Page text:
Online dating sites love to use Valentine's Day as an opportunity to talk about how people size up their potential romantic interests. And it turns out that an attention to grammar, particularly usage of the word whom, just might help out men who would like to attract members of the opposite sex.

Wired conducted a statistical analysis of online dating habits on OkCupid and Match.com and came up with some intriguing results about what works and doesn't work in one's profile. Perhaps most surprisingly, "men who use 'whom' get 31 percent more contacts from the opposite sex." On Language Log, linguist Geoffrey Pullum found this highly amusing:

What a fool I've been, thinking all the time that the important stuff was about evidence and structure and the search for genuine syntactic principles — trying to find out through study of competent speakers' usage what are the actual principles that define (say) marking of accusative case on pronouns in Standard English. God, I've been wasting my life.

Wired magazine has just published a large-scale statistical study of what correlates with numbers of responses to online dating ads (and let me say here that I am deeply grateful to Charles Hallinan for pointing it out to me). Much of the survey relates to the words used in the ad. For example, mentioning yoga or surfing in your ad has a positive influence on the number of contacts that will result. Some of the discoveries are curious: for men, it is much better to refer to a woman using the word "woman", but a woman's ad will do better if she refers to herself as a "girl". And (the point that has turned my life around, made on the infographic here), it turns out that men who use "whom" get 31% more contacts from opposite-sex respondents.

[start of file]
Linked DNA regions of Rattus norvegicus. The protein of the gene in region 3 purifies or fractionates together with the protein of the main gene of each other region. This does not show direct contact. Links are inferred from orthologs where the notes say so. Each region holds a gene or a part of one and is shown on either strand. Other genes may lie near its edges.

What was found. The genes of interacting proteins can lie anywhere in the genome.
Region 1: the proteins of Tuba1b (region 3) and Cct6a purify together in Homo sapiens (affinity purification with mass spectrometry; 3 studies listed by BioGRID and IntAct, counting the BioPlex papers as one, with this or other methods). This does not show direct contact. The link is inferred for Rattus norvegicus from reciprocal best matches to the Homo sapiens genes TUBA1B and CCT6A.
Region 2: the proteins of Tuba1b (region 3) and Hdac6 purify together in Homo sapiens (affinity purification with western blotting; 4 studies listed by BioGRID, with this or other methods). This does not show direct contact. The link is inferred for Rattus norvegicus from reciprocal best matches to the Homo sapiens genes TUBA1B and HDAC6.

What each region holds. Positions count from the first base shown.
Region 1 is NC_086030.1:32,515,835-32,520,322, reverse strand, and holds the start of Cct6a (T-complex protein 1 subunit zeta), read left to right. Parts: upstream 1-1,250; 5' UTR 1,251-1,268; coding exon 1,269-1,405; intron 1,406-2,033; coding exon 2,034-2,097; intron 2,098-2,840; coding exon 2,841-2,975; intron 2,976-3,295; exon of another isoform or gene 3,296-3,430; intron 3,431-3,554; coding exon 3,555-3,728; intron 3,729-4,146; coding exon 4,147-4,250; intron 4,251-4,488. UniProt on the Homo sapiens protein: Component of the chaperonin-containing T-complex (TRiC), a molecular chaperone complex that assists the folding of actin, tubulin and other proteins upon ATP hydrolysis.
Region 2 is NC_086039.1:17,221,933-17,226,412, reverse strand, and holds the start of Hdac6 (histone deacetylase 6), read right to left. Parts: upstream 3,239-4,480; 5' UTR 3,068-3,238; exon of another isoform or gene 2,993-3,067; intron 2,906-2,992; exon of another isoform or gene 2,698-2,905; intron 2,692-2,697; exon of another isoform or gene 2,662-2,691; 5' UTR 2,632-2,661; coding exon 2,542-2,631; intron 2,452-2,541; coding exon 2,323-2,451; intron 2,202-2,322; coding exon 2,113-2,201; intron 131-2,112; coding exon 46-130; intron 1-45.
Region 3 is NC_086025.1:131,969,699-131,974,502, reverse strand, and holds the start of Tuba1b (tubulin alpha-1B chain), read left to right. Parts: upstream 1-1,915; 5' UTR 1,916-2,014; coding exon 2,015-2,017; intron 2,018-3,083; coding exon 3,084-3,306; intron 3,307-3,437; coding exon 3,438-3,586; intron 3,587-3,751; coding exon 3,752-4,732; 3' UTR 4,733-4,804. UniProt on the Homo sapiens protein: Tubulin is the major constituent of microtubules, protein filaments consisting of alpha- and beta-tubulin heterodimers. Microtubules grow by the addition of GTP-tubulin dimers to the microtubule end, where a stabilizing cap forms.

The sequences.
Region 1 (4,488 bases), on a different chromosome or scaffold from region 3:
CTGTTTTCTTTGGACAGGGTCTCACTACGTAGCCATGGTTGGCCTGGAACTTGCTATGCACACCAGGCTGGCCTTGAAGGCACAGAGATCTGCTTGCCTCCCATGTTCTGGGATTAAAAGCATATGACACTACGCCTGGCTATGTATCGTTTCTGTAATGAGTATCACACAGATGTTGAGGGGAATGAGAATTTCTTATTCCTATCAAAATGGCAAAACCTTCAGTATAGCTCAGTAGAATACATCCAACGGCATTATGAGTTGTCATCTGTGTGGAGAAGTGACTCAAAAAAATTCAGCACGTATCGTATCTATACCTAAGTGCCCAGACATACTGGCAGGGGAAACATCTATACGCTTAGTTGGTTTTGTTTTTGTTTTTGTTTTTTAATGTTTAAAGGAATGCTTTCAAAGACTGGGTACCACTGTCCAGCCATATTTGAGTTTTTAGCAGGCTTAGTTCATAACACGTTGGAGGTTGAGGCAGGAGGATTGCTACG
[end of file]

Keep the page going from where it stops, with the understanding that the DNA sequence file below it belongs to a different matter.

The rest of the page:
This changes everything! It's not just about the inflectional marking of relative and interrogative pronouns any more, people; it's about getting more sex!

But after explaining the basic rules for using whom, Pullum decides that it doesn't really matter, since no one really knows how to use the word anymore. He sardonically recommends "using the word wherever it looks as if it might make sense to somebody," if it's going to make you seem more attractive. As Baltimore Sun copy editor John McIntyre put it on his blog, "the biological imperative will always trump the grammatical imperative."

Eagle-eyed readers will recognize that we're treading on some familiar ground. Check out Ben Zimmer's Word Routes column for Valentine's Day last year, "Would You Go on a Date with 'Whomever' Has Good Grammar?":

In advance of Valentine's Day, the dating site Match.com released some survey results indicating that good grammar is something that both men and women on the dating scene use to judge their potential mates. That finding led to a joke on Saturday Night Live that was supposed to illustrate "good grammar" but, ironically enough, failed to.

The Match.com survey showed that 55 percent of dating men judge women on "grammar," and 69 percent of dating women do the same for men. (Only heterosexuals were surveyed, apparently.) The only factor that ranked higher in the survey was, for both sexes, "teeth." On Saturday Night Live's "Weekend Update," Seth Meyers used the survey to set up a joke, which you can see in this video clip (starting 53 seconds in):

"A new survey finds that the number one thing single people judge potential dates on is the quality of their teeth, followed by the quality of their grammar. Great news for whomever has both." (Flashes toothy grin.)

Now let's completely sap the joke of its humor. The ostentatious use of whomever in "Great news for whomever has both" is supposed to indicate that Meyers does indeed possess high-quality grammar along with his high-quality teeth. Those who see the standards of English as falling frequently point to the declining usage of whom and whomever, but in this case, the whom(ever) form has been misapplied, at least according to the traditional grammatical view.

Read the rest of the column to find out why the SNL joke doesn't quite fly, grammatically speaking. But as Zimmer concludes, "right" or "wrong" usage of whom(ever) is beside the point: "something tells me that the people using Match.com to look for dates wouldn't care too much either way, regardless of how much they say they judge people by their 'grammar.'"